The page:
Let’s Encrypt is a Certificate Authority (CA), developed by the Internet Security Research Group, that provides free and easily obtainable SSL/TLS certificates. Such certificates are required to enable HTTPS on web servers.

Let’s Encrypt also provides a very convenient software client, called Certbot, that automates most of the process of obtaining and installing the certificate and is fully automated for Apache and Nginx.

In this tutorial we’ll be using Certbot to obtain and install a Let’s Encrypt free certificate for Nginx on Ubuntu 18.04.

Prerequisites

For this tutorial you’ll need the following:

  • It’s recommended but not necessary to operate as a non-root sudo user. If you haven’t set that up, you can follow our tutorial on creating a sudo user on Ubuntu

  • Also recommended but not necessary is to have UFW Firewall enabled. You can find how to set it up by following our tutorial on how to configure UFW on Ubuntu.

  • Nginx installed on your Ubuntu 18.04, with a server block for your domain. In this tutorial we use /etc/nginx/sites-available/dracula.host. If you don’t have this set up, you can follow our tutorial on how to install Nginx on Ubuntu 18.04, and replace our example domain there, with your domain.

  • A fully registered domain name. In this tutorial we’ll use dracula.host as our example, and you’ll have to replace it with your own domain when running commands. You can buy domain names at good prices on Namecheap.com or free domains at Freenom.com, or just use your favorite registrar.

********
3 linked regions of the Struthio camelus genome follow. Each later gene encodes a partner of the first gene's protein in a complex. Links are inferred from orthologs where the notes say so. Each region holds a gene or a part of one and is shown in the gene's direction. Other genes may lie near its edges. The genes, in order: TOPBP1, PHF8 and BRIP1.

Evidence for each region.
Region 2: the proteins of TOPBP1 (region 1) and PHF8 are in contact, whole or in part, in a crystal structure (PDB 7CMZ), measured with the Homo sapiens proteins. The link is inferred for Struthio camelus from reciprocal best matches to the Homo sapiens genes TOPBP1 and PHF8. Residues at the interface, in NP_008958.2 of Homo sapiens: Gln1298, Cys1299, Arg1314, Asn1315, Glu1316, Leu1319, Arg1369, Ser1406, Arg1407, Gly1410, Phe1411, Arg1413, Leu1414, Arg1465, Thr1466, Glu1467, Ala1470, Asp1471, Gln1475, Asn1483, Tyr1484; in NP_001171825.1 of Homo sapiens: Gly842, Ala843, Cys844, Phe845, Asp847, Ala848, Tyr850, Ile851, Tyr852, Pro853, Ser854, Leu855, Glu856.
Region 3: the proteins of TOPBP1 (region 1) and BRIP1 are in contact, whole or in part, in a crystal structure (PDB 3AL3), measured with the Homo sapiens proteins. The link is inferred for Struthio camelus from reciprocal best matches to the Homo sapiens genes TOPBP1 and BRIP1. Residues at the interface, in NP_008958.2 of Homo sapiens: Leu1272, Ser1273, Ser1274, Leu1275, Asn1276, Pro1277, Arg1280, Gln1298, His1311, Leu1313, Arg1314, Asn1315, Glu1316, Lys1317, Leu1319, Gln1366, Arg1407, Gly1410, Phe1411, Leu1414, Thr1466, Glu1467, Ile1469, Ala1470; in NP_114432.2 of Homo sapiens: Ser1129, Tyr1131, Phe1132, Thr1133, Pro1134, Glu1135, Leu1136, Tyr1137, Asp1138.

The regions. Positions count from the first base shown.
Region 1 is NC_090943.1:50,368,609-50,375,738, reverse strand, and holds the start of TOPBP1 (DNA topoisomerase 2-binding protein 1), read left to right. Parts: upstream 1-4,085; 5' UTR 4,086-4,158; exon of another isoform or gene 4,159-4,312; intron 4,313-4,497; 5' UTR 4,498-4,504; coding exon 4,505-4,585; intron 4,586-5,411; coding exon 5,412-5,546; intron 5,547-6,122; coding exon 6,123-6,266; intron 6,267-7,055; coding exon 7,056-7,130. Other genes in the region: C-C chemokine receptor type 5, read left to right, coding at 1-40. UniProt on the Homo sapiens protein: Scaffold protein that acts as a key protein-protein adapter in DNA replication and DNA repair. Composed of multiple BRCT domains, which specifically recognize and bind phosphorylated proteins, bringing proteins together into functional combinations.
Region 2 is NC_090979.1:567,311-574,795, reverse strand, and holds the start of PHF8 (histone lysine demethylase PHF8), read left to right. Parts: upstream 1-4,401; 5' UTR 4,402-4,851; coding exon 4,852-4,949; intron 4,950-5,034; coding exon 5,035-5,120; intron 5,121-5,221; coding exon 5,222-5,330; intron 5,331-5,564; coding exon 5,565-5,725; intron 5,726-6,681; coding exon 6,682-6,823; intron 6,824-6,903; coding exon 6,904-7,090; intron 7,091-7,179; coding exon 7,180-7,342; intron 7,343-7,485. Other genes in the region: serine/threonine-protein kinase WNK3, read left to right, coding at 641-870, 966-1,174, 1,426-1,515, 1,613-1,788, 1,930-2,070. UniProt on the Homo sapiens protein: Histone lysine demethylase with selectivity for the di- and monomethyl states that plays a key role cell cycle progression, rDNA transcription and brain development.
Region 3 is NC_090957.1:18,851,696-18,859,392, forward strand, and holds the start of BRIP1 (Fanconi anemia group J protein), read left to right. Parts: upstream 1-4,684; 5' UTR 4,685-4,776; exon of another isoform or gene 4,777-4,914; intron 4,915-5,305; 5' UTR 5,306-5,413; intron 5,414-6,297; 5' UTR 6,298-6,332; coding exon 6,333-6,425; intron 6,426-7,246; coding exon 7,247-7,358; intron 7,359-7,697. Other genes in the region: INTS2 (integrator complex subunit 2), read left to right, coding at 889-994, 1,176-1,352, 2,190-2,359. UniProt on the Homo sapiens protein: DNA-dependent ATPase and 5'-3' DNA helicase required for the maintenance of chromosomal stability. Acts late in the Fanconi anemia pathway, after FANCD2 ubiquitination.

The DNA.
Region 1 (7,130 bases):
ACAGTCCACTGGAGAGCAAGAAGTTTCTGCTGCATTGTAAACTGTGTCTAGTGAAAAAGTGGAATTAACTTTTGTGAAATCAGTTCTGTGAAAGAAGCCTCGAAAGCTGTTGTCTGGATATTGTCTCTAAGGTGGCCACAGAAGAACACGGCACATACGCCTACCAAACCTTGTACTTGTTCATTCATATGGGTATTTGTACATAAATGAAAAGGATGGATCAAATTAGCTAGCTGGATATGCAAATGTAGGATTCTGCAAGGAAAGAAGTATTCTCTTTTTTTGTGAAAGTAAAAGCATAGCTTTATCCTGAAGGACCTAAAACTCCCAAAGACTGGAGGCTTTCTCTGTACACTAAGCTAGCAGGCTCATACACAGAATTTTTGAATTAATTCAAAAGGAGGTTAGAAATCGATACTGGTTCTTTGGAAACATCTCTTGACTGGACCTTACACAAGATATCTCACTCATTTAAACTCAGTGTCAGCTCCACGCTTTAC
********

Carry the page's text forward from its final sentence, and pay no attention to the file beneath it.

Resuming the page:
• Both of the following DNS records set up:

    • An A record with your_domain.com pointing at your server’s public IP address
    • An A record with www.your_domain.com pointing at your server’s public IP address

Step 1 — Install Certbot

Certbot development is very active and he Certbot versions found in the Ubuntu default repository tend to be slightly outdated, but the developers also maintain a Ubuntu software repository that has up-to-date versions so we’ll use that repository instead.

First add it:

Press ENTER to accept and add it.

Now update your package index and install the Nginx plugin for Certbot:

Certbot is now ready to use, but before we configure SSL for Nginx, we need to check on Nginx’s current configuration.

Step 2 — Verify Nginx Configuration

Certbot will automatically configure SSL for you, and for that it needs to find the correct server block in your nginx configuration. It does this by checking the server_name directive that matches the domain you’re requesting the server for.

If you followed our previous tutorial on how to install Nginx, you should have your server block set up for your domain at /etc/nginx/sites-available/your_site.com with the server_name directive set.

We can check our server block by opening the serve block file with our favorite text editor:

Here you should be able to see your current server_name directive, and it should look like this:

If it does look like that, then everything is fine and you can exit the editor. If not, then update it as in the example, and replacing where you see your_site.com with your domain.

To verify that the syntax in correct in our server block, run:

If you get an error then please check for any typos and run the command again, or leave us a comment and we’ll try to assist as soon as possible.

If everything is OK then we can reload Nginx to load the new configuration:

Now we should be all set and Certbot will be able to find the correct server block.

Step 3 — Allow HTTPS through UFW Firewall

If you’ve followed our prerequisites and have UFW firewall enabled, then we’ll have to change the settings to allow HTTPS traffic.

If you’ve followed the UFW tutorial, then you may remember that applications create Application Profiles for UFW, when they’re installed, and Nginx registers a few application profiles that will make our job easier.